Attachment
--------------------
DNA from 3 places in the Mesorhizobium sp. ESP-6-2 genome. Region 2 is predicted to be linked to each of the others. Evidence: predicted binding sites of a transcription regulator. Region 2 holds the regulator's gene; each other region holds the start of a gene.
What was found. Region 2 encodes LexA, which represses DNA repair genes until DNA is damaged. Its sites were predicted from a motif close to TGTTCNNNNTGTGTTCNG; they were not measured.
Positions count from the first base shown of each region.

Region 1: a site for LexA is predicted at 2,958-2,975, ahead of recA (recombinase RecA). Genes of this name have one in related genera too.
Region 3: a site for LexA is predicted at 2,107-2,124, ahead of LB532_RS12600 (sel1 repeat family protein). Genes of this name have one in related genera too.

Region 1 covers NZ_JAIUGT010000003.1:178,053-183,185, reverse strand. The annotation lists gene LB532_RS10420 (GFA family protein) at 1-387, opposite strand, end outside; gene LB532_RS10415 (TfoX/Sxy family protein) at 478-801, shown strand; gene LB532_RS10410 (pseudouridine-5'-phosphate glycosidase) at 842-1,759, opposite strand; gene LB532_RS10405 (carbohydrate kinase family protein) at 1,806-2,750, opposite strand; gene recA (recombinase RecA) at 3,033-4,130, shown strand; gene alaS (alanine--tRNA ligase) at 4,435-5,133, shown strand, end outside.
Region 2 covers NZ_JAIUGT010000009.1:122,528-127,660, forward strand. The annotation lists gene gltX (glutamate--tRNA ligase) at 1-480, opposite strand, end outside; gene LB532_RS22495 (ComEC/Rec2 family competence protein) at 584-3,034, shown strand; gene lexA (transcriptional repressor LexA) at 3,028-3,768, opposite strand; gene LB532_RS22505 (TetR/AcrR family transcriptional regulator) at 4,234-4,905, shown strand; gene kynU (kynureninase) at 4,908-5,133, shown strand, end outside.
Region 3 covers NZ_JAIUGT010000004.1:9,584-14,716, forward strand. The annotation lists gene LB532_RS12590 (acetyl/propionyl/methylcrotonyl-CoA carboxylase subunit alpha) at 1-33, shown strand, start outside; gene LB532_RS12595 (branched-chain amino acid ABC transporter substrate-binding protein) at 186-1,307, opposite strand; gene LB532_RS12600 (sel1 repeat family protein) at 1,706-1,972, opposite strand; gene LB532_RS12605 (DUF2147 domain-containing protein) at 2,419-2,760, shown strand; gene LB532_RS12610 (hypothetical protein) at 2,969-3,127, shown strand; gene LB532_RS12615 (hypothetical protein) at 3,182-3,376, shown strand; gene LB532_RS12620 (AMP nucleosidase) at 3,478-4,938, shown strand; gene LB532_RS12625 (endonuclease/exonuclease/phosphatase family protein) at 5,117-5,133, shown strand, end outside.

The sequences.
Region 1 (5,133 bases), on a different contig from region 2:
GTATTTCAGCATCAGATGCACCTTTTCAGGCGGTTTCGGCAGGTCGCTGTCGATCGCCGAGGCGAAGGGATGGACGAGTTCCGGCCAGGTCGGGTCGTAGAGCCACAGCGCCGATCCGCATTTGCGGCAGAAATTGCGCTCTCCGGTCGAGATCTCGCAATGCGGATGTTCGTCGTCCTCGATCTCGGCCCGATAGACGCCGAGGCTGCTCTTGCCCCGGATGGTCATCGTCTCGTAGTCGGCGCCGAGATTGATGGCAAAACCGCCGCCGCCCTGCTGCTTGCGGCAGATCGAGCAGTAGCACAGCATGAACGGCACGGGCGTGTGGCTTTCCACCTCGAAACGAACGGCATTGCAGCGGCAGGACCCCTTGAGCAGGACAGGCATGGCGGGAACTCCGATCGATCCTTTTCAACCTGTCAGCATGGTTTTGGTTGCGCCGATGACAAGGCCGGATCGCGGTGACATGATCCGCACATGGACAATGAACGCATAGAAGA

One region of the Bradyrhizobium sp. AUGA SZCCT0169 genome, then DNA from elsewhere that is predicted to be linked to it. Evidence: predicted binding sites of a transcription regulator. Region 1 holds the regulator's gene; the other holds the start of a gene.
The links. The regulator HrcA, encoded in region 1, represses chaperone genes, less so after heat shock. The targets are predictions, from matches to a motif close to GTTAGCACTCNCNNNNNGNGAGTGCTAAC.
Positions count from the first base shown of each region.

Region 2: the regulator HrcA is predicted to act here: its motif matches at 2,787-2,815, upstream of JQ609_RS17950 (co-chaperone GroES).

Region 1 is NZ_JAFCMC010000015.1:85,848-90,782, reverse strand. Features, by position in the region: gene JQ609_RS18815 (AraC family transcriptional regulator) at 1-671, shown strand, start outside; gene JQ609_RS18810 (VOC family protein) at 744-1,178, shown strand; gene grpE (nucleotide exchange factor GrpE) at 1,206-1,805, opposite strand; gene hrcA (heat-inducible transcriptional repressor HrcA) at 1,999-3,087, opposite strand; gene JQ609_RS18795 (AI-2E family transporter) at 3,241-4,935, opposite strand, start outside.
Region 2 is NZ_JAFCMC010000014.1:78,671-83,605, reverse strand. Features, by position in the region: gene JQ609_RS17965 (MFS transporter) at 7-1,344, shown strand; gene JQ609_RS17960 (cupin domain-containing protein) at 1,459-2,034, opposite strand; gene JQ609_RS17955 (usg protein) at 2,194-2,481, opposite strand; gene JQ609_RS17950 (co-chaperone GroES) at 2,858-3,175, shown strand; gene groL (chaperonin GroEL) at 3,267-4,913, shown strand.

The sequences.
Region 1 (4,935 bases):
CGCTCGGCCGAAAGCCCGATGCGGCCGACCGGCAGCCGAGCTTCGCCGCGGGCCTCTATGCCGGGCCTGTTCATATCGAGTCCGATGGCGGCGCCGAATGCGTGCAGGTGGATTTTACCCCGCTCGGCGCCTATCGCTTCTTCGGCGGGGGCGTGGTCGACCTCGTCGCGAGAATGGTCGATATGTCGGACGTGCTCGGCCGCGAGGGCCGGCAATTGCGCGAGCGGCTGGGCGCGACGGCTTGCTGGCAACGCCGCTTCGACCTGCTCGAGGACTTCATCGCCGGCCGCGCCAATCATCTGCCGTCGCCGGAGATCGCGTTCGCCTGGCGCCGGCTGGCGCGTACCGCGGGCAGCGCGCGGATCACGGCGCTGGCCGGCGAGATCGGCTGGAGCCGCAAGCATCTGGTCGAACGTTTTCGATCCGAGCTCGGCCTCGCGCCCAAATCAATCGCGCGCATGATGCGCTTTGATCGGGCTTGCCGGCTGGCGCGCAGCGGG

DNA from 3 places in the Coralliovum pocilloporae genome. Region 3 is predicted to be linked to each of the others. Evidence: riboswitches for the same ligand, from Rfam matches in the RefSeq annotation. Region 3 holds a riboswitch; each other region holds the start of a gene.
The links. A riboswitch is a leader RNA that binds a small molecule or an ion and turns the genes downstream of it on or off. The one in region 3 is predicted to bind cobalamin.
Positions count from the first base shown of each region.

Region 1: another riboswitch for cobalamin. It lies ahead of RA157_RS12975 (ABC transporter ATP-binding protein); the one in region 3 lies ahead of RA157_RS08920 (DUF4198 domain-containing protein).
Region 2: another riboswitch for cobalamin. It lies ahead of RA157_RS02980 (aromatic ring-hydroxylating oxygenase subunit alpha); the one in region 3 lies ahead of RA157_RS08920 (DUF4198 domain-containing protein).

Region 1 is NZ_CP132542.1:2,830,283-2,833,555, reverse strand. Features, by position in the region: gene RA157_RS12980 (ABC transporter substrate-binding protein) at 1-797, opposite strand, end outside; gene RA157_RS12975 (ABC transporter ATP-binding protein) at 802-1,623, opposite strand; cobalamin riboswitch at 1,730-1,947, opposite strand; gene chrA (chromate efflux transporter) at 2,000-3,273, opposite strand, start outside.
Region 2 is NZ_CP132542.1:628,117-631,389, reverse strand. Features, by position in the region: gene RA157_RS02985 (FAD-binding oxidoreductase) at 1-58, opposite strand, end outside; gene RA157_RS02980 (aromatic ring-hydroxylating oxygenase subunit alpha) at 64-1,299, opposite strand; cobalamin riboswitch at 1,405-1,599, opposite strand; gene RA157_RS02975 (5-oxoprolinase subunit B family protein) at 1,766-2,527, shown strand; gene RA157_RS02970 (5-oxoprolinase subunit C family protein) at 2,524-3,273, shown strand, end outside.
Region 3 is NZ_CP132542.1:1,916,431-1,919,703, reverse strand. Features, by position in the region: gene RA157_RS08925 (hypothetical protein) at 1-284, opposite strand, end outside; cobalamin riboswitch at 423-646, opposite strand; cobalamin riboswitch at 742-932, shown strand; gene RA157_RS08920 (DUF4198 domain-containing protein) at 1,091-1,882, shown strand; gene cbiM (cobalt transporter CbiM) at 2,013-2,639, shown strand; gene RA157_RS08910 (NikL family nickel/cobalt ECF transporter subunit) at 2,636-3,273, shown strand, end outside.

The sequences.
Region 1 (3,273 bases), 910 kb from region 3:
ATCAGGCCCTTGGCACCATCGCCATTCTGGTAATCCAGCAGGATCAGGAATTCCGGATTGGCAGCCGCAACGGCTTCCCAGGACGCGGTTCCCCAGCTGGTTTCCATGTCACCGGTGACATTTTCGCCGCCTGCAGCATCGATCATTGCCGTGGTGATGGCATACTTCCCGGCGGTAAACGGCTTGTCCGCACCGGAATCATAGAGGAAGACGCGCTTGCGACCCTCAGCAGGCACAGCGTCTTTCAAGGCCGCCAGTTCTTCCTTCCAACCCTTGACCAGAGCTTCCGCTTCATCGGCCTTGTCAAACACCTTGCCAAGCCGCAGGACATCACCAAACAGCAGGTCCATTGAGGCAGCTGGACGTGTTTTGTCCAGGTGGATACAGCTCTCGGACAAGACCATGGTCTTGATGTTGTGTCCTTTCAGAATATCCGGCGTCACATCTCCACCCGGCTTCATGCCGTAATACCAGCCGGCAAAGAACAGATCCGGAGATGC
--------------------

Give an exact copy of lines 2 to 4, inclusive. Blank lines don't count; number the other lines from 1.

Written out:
What was found. Region 2 encodes LexA, which represses DNA repair genes until DNA is damaged. Its sites were predicted from a motif close to TGTTCNNNNTGTGTTCNG; they were not measured.
Positions count from the first base shown of each region.

Region 1: a site for LexA is predicted at 2,958-2,975, ahead of recA (recombinase RecA). Genes of this name have one in related genera too.